Filed under Opinion

Flames of the Torch: Harrington’s Not the One on Trial

Much has been said about Rev. Donald J. Harrington, C.M., President of the University’s testimony in the Cecilia Chang trial. As first reported by the New York Daily News, Harrington took the stand on Wednesday and Thursday as a witness for the prosecution.

It’s difficult to not read the testimony and see an old man who seems to have been misled and taken advantage of. He seemingly entered the University, where Chang had already been working for a decade, in the midst of this systemic manipulation and complacency regarding Chang and her work. He said that he remembers a conversation with his predecessor, Rev. Joseph T. Cahill, C.M. in which he was told “she ran her own show … and she did it successfully and she was unique and she should be left alone to do her thing.”

Chang pulled the wool over the eyes of everybody for more than 30 years. It’s a shame that Harrington fell for her charade, but it doesn’t make him a bad person, or University president.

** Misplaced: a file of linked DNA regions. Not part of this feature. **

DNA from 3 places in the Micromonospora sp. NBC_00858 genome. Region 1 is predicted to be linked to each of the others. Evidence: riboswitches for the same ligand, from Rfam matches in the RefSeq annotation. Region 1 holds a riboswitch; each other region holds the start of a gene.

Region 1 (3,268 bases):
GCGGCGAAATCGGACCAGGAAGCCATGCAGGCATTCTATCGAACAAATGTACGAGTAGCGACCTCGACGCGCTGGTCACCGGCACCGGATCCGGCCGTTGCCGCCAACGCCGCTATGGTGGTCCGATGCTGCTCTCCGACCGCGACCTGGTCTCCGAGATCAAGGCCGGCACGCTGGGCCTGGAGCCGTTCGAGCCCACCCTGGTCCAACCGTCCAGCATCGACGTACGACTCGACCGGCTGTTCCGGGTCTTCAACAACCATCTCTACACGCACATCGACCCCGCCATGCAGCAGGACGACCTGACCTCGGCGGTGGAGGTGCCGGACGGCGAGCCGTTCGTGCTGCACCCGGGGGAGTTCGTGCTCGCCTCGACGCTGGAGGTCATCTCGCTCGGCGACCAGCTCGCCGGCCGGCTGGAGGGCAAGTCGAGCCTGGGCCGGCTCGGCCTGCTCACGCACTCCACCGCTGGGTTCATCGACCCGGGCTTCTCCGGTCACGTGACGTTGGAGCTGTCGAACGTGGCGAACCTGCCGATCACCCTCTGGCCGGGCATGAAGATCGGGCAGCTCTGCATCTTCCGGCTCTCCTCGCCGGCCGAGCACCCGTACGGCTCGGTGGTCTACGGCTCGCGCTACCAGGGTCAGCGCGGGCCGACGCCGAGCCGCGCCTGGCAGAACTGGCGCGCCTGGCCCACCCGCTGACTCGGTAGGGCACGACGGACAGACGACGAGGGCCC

The gifts he accepted — the ones that people are most upset about  — included tailored suits, expensive bottles of wine and watches. We’re not arguing that it seems excessive, and we’re certainly not arguing that it’s embarrassing for Harrington. It appears as if he ignored many of the values that his Vincentian community espouses and that, as a priest who is supposed to receive only a $200 monthly stipend, he is a hypocrite using his power to bend the rules.

However, it seems as if Harrington was put in an untenable position by Chang, who continually pressured him to take gifts from potential Asian donors so that he wouldn’t come off as rude or culturally ignorant. Put in his situation, it’s hard to say what we would have done differently.

And the stopovers in Hawaii after trips to Asia were recommended and sanctioned by the Board of Trustees — also known as his bosses. Issue should be taken with them, not Harrington.

Of course, there are questions that need to be answered. How did the superiors in his Vincentian community feel about these gifts he was accepting? How did these gifts he receive not violate his “vow of poverty”? Ironically, the toughest questions he should be facing all relate to his religion — not his work for the University. But his biggest defenders so far have also been those with the closest ties to the Catholic Church — meaning that he likely won’t have to answer those questions about his faith.

It’s not our role to judge him on issues of faith either. But on the merits of how his relationship with Chang affected his role as President of the University, it seems clear to us that he was co-opted, not corrupt, and misled, not misleading.

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